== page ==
How do I prepare for surgery?

All arrangements for your surgery will be made by the clinical team at Gulf Coast Cardiothoracic Surgery. When the details are complete, you will be notified about pre-operative testing and/or pre-admission to the hospital. Be advised that this process could take up to 7 business days depending on insurance authorizations, hospital scheduling, and bed availability. Your patience is appreciated while we do all we can to expedite this process.

What should I bring to the hospital?

You are advised to bring a photo ID, insurance cards, and medication bottles or an updated list of medications that includes name, dosage, and frequency. For the first few days you will be required to wear hospital attire. You may bring personal items, as needed; for example, toiletries, robe and slippers, under garments, etc. PLEASE DO NOT BRING VALUABLES WITH YOU TO THE HOSPITAL.

How long will my surgery last?

Typically, cardiac surgery can be from 2-6 hours. Your family members will be kept informed as the procedure progresses. Once the surgery is complete, the doctor will provide them with an update as well as your current status and when your family will be allowed to briefly visit with you.

When will family members and friends be able to visit?

Generally, visiting hours at TGH are 8:30 a.m. – 8:30 p.m. However, hours and policies vary throughout the hospital, especially on critical care units. Please ask a hospital staff member about the policy on the unit you wish to visit. As a courtesy to all patients, visitors may not stay overnight in semi-private rooms. Persons with a cold or other communicable disease should not visit patients in the hospital.

In cardiac or critical care units, visitors must call from the waiting room to see if visitation is allowed at that particular time. Sometimes it is necessary to limit or delay visitation on critical care units due to patient care activities.

When will I be able to leave the hospital?

Hospital discharge will be arranged when you are no longer on supplemental oxygen, you are able to sit upright and walk for short distances, and you’re able to perform minimal activities of daily living.

What restrictions will I have after surgery?

Prior to surgery it is advised that you make arrangements to have someone help you at home when you are released from the hospital. You will be prohibited from lifting any item that weighs more than five (5) pounds. It is also advised that you not raise your hands above your head. Driving is also restricted for a minimum of 6 weeks. It will be supportive and comforting to have a family member or friend help you with activities of daily living for at least 2 weeks.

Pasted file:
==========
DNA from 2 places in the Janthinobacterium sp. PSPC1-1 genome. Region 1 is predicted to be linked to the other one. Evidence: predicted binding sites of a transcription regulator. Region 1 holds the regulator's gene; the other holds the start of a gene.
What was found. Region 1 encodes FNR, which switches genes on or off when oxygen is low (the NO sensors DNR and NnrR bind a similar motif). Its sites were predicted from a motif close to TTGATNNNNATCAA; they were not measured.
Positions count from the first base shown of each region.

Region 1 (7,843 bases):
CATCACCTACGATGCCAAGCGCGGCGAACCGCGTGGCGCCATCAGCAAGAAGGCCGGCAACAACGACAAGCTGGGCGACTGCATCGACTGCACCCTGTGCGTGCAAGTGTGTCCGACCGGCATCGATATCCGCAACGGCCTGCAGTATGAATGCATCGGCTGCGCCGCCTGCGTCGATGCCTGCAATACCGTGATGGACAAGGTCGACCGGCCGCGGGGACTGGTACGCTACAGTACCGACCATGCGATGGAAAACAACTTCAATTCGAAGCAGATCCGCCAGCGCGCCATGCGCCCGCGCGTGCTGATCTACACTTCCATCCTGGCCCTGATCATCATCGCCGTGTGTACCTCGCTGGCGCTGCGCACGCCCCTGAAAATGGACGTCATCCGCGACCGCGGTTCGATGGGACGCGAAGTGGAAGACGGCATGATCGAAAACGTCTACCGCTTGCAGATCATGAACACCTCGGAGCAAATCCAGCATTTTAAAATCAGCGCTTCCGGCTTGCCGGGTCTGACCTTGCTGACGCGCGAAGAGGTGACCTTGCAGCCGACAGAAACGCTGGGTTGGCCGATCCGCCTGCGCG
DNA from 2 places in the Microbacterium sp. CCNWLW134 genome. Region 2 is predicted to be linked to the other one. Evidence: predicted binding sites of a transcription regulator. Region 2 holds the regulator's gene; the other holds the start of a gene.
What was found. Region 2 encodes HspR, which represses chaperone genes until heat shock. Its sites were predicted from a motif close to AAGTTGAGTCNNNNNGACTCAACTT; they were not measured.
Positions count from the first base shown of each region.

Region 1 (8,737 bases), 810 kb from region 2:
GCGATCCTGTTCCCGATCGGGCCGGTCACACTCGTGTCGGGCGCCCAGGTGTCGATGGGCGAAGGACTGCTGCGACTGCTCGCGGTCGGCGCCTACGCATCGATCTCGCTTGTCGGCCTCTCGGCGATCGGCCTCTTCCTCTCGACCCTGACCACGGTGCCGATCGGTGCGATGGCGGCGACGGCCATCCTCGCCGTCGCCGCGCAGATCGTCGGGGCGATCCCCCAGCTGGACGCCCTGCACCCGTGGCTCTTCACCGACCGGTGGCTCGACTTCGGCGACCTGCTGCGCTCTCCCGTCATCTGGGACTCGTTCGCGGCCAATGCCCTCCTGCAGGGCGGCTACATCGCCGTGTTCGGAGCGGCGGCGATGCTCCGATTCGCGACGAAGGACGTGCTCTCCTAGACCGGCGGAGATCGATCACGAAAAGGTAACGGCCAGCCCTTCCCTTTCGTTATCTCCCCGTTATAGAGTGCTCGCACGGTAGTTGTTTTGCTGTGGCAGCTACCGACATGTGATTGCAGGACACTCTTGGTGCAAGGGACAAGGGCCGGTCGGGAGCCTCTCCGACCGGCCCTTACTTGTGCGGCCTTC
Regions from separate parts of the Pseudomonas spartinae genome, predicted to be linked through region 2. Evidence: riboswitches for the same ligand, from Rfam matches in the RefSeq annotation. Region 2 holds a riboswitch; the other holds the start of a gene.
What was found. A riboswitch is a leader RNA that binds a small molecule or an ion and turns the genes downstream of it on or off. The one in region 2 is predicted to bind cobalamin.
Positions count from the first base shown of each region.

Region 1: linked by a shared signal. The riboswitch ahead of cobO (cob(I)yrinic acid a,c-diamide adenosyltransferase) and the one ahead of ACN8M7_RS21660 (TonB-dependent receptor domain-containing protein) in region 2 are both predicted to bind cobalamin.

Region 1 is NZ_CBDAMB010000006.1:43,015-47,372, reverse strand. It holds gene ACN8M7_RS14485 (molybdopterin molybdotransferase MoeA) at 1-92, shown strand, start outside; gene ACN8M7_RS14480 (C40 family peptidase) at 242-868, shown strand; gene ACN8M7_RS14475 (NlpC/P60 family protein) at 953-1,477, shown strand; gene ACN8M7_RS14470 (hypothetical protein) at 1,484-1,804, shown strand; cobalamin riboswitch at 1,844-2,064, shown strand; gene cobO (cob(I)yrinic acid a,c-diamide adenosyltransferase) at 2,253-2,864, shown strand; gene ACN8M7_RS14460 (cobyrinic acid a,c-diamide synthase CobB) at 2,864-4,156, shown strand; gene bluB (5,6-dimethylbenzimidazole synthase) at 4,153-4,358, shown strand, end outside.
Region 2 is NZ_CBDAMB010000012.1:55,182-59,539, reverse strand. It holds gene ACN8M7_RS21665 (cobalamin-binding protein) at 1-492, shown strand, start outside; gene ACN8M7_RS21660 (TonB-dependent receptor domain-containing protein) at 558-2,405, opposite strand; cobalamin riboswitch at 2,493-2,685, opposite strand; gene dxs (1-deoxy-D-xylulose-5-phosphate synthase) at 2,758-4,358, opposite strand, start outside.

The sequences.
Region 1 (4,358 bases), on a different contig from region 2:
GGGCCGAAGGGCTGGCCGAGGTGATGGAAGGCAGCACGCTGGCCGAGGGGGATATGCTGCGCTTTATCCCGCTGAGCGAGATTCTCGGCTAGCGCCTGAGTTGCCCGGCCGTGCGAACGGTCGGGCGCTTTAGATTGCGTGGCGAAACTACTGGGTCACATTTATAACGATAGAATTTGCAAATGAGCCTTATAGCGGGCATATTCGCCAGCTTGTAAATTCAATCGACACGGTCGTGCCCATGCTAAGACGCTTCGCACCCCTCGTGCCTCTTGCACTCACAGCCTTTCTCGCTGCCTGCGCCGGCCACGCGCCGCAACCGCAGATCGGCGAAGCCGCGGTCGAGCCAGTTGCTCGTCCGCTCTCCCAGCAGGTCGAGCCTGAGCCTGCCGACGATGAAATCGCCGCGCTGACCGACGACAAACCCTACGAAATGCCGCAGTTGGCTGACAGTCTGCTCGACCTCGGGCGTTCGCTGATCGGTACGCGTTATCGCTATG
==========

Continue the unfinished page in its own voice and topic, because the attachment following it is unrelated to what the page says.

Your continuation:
How do I care for the surgical site when I get home?

Healing takes several weeks. The bandage or dressing on your chest will likely be removed before you go home. Clean your incision every day with soap and water then gently towel dry the area. Do not cover the wound and do not apply any oils, lotions or powder. The area should be kept clean and dry to prevent infection.

How soon after surgery will I be able to drive?

Operating a motor vehicle will be restricted until at least 6 weeks after surgery or while taking any type of narcotic medication.

I have had surgery for valve replacement and was prescribed Coumadin/Warfarin. How long will I have to take this medication?

If you have had a bio-prosthetic valve replacement, you will need to take Coumadin/Warfarin for approximately 3 months. During this 3-month period you will be monitored for signs of blood clots. After an acceptable amount of time, the doctor will discontinue Coumadin/Warfarin.

Valve replacement surgery using a mechanical valve will require a lifetime therapy of Coumadin/Warfarin with frequent blood testing and close dietary monitoring to maintain adequate levels. There are other blood thinning medications on the market, however, currently Coumadin/Warfarin is the only medication approved by the FDA for valve replacement surgery.

What can I do to speed my recovery?

It is recommended that you increase your daily activity a little more each day. Walking is great exercise; a stationary bike is also very helpful to the recovery process. Begin with 5 (five) minutes and go a little longer each day. You may start doing light work around the house and yard after 2 to 3 weeks at home. Don’t lift anything heavier than five (5) pounds. Until approved by your doctor, avoid mowing the lawn, vacuuming, driving, and doing other activities that could strain your breastbone.

When do I call the doctor’s office?

  •  Chest pain or a return of the heart symptoms you had before your surgery
  •  Signs of infection (redness, swelling, drainage, or warmth) at the incision site
  •  Fever above 100°F (37.8°C)
  • Weight gain of more than 3 pounds in 1 day, more than 5 pounds in 1 week, or whatever weight gain you were told to report by your doctor. Weigh yourself every day, at the same time of day, and in the same kind of clothes.
  •  New or increased swelling in your hands, feet, or ankles
  •  Shortness of breath
  •  Unrelieved pain at the incision site(s)
  •  Changes in the location, type, or severity of pain
  •  Fast or irregular pulse